According to the SA National Blood Service (SANBS, less than 1% of South Africans are active blood donors. A unit of blood only lasts 42 days after donation and, for this reason, it is important for blood donors to donate regularly. Donors can give blood as often as every eight weeks.
Every unit of blood can save a minimum of three lives as blood is separated into red blood cells, plasma and platelets. SANBS aims to collect 3000 units of blood per day to ensure a safe and sufficient blood supply in the health care system,
The universal access to safe blood is the lifeline for the healthcare system of any nation. As South Africans, we can all be proud of our dedicated and selfless voluntary donors who regularly donate blood to save lives of thousands of our people every year.
If it was not for blood donors, life-saving medical treatment for children with life threatening anaemia, trauma victims, women with pregnancy related complications, organ transplants, bone marrow transplants, complicated surgical procedures and cancer treatments would not be possible.
The differences in human blood are due to the presence or absence of certain protein molecules called antigens and antibodies. The antigens are located on the surface of the red blood cells and the antibodies are in the blood plasma. Individuals have different types and combinations of these molecules.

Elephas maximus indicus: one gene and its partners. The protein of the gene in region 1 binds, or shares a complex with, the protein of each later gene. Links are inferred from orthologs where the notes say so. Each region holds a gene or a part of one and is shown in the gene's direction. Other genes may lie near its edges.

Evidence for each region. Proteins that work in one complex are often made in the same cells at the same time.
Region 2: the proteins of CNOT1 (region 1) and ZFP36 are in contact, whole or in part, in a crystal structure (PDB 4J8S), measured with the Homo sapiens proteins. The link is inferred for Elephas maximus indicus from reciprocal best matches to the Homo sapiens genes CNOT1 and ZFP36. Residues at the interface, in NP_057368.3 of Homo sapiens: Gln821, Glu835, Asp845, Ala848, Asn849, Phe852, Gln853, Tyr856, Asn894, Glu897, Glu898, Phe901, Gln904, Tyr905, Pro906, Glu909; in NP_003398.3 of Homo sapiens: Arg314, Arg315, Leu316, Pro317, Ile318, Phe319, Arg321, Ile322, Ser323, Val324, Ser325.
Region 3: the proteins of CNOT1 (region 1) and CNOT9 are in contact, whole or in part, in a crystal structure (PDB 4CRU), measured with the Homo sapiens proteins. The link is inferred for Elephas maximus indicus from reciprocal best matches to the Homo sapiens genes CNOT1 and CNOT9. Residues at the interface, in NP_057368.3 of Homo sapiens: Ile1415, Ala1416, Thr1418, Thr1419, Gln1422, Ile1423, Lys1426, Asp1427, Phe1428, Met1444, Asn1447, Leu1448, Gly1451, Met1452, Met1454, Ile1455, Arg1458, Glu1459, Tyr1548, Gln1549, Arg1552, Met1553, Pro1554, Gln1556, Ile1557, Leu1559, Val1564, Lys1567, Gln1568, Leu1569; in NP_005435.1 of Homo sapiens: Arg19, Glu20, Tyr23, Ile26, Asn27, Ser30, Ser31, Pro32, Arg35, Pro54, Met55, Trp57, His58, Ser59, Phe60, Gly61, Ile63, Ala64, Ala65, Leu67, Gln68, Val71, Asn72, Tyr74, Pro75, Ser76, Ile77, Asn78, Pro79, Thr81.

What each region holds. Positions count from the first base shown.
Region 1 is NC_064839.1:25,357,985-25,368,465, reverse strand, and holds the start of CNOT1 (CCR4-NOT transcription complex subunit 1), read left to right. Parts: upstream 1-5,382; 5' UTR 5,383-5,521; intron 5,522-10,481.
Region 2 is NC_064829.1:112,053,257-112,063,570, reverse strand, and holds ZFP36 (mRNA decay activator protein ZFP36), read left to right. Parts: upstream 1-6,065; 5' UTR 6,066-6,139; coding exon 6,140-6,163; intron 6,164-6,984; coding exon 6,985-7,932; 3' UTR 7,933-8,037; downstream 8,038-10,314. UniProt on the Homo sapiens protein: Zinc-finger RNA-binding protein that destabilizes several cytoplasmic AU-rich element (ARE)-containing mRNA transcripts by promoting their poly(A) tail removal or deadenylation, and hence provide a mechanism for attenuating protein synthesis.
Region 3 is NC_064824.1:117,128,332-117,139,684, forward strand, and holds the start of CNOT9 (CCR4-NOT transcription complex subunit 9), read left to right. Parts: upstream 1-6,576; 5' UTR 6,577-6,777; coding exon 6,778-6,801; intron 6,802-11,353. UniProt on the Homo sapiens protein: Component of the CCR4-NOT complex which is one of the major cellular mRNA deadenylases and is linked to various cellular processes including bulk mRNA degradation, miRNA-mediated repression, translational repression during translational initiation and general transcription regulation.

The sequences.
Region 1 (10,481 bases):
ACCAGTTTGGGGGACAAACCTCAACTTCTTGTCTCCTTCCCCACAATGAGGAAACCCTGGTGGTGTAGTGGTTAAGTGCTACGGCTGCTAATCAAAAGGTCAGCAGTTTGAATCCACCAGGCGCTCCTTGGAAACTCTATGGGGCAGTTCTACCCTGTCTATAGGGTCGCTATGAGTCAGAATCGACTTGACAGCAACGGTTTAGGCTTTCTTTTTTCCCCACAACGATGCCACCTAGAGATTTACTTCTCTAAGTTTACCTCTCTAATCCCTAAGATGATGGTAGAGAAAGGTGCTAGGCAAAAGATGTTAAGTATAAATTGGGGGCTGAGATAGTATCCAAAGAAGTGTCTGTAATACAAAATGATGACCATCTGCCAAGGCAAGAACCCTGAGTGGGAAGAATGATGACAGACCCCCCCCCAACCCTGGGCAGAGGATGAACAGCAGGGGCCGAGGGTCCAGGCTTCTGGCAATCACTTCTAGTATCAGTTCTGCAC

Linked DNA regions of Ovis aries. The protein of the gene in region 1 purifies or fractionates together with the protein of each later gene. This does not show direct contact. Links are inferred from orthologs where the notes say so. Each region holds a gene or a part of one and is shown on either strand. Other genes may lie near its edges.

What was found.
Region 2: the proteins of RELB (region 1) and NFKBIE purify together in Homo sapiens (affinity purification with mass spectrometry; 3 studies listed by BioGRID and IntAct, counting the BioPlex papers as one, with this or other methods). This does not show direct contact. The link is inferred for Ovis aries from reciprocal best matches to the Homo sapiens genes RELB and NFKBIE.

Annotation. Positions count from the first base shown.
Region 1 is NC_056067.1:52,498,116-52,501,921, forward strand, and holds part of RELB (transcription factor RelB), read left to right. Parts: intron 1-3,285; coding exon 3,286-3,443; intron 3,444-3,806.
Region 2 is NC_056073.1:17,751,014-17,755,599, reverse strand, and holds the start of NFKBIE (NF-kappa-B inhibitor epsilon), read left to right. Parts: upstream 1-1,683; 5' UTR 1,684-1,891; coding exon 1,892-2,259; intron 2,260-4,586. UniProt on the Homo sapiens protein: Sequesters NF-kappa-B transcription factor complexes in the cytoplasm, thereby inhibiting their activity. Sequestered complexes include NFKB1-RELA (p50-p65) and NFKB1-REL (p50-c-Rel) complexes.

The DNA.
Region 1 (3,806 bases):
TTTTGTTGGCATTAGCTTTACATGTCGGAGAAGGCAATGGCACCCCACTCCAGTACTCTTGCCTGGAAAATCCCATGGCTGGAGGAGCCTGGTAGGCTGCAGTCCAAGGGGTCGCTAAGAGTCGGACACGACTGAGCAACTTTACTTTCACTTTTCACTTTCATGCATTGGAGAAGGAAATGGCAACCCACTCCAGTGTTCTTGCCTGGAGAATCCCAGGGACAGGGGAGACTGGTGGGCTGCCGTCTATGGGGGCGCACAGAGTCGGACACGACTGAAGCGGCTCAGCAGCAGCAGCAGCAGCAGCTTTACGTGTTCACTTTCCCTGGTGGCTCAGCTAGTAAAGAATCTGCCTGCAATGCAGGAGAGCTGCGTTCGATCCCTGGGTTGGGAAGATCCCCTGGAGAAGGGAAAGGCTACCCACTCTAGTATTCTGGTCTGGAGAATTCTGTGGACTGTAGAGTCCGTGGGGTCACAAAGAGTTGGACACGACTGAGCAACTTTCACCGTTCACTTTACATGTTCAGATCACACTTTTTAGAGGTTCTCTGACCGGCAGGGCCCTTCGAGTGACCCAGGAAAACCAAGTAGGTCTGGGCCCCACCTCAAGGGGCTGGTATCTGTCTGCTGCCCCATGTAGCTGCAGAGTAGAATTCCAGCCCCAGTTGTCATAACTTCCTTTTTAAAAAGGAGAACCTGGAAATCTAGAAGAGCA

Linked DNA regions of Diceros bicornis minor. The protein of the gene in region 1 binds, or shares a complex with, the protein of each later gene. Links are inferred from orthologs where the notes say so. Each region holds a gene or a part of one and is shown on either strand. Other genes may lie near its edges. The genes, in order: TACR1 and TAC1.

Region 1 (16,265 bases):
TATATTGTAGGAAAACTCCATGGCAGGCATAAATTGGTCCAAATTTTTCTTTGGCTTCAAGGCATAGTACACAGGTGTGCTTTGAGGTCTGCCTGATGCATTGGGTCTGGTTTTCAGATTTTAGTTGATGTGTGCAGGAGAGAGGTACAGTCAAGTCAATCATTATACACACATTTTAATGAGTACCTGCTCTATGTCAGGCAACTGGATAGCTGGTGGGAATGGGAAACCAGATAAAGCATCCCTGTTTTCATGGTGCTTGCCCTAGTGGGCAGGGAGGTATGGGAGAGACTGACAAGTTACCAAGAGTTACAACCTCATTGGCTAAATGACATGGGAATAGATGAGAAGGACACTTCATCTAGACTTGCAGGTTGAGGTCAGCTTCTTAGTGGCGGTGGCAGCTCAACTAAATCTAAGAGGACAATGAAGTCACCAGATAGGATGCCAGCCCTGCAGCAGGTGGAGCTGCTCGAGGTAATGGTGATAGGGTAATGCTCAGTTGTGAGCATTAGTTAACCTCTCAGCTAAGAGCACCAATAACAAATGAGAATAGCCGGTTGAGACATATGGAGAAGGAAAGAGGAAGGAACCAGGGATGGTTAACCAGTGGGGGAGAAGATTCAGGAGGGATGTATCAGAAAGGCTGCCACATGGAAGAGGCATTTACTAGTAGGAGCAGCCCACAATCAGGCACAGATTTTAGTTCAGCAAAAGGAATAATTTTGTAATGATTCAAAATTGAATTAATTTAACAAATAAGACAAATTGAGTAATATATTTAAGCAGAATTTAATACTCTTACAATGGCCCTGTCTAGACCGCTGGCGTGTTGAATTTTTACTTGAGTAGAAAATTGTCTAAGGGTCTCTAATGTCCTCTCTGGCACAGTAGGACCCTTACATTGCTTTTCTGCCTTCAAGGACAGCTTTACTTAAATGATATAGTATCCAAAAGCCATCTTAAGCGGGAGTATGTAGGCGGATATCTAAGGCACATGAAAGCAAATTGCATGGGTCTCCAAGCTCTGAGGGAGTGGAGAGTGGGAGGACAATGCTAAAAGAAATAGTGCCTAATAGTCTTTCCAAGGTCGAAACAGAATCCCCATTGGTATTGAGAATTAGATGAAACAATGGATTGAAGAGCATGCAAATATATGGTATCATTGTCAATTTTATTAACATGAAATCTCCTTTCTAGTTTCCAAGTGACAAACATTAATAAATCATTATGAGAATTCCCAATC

The blood group you belong to depends on what you have inherited from your parents. To date, more than 20 genetically determined blood group systems exist, but the AB0 and Rh blood group systems are the most important ones used for blood transfusions.
Not all blood groups are compatible with each other. Mixing incompatible blood groups leads to blood clumping, or agglutination, which is dangerous for individuals.
All donors belong to one of four blood groups: A, B, AB or O. You are also classified as either Rh positive or Rh negative. There are therefore eight different main blood groups. Not all blood groups are compatible with each other and the success of modern transfusion medicine depends on classifying and matching donors and patients correctly. Group O blood is known as the universal blood type, as it can be given to patients of any blood group.
More information at sanbs.org.za.
Minimum Requirements to be a Blood Donor:
- You are between the ages of 16 and 75 years old, for first time donors.
- You weigh a minimum of 50 kgs (and platelets a minimum of 55 kgs)
- You are in good health.
- You lead a low risk lifestyle.
- You consider your blood safe for transfusion.
- You have had a balanced meal within four hours of donating blood.
- You have not donated blood in the last 56 days (and platelets in the last 14 days.)
- Your pulse is between 50-100 regular beats per minute.
- Your blood pressure is below 180 systolic (first number) and below 100 diastolic (second number) (180/100mmHg) and above 100 systolic (first number) and above 60 diastolic (se-cond number) (100/60mmHg).
- Your haemoglobin level is 12.5 g/dL or above.